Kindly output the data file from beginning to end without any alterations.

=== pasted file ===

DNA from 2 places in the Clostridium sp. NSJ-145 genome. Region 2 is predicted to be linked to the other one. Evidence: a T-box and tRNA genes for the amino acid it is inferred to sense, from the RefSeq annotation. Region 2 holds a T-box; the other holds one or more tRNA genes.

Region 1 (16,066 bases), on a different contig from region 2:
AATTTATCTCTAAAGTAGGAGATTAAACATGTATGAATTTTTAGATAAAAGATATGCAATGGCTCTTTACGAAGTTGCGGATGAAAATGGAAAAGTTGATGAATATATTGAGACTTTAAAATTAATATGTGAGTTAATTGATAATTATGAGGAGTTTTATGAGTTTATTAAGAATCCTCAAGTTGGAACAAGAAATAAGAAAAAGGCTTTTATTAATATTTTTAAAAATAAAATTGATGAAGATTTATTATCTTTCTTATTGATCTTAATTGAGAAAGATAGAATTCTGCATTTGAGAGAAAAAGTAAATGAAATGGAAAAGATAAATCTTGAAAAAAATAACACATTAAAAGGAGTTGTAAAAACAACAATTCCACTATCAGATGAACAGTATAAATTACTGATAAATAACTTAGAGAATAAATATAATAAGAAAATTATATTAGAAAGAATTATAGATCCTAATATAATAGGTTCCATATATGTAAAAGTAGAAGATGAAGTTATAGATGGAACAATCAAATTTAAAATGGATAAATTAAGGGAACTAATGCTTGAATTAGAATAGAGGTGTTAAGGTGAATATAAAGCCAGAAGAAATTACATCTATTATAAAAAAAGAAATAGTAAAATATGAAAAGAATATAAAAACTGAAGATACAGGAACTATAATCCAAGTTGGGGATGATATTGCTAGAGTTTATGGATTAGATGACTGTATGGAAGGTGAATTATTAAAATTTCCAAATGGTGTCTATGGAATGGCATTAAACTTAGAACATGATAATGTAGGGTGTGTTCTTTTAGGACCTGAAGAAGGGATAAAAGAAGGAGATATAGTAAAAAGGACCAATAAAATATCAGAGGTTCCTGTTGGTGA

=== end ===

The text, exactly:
DNA from 2 places in the Clostridium sp. NSJ-145 genome. Region 2 is predicted to be linked to the other one. Evidence: a T-box and tRNA genes for the amino acid it is inferred to sense, from the RefSeq annotation. Region 2 holds a T-box; the other holds one or more tRNA genes.

Region 1 (16,066 bases), on a different contig from region 2:
AATTTATCTCTAAAGTAGGAGATTAAACATGTATGAATTTTTAGATAAAAGATATGCAATGGCTCTTTACGAAGTTGCGGATGAAAATGGAAAAGTTGATGAATATATTGAGACTTTAAAATTAATATGTGAGTTAATTGATAATTATGAGGAGTTTTATGAGTTTATTAAGAATCCTCAAGTTGGAACAAGAAATAAGAAAAAGGCTTTTATTAATATTTTTAAAAATAAAATTGATGAAGATTTATTATCTTTCTTATTGATCTTAATTGAGAAAGATAGAATTCTGCATTTGAGAGAAAAAGTAAATGAAATGGAAAAGATAAATCTTGAAAAAAATAACACATTAAAAGGAGTTGTAAAAACAACAATTCCACTATCAGATGAACAGTATAAATTACTGATAAATAACTTAGAGAATAAATATAATAAGAAAATTATATTAGAAAGAATTATAGATCCTAATATAATAGGTTCCATATATGTAAAAGTAGAAGATGAAGTTATAGATGGAACAATCAAATTTAAAATGGATAAATTAAGGGAACTAATGCTTGAATTAGAATAGAGGTGTTAAGGTGAATATAAAGCCAGAAGAAATTACATCTATTATAAAAAAAGAAATAGTAAAATATGAAAAGAATATAAAAACTGAAGATACAGGAACTATAATCCAAGTTGGGGATGATATTGCTAGAGTTTATGGATTAGATGACTGTATGGAAGGTGAATTATTAAAATTTCCAAATGGTGTCTATGGAATGGCATTAAACTTAGAACATGATAATGTAGGGTGTGTTCTTTTAGGACCTGAAGAAGGGATAAAAGAAGGAGATATAGTAAAAAGGACCAATAAAATATCAGAGGTTCCTGTTGGTGA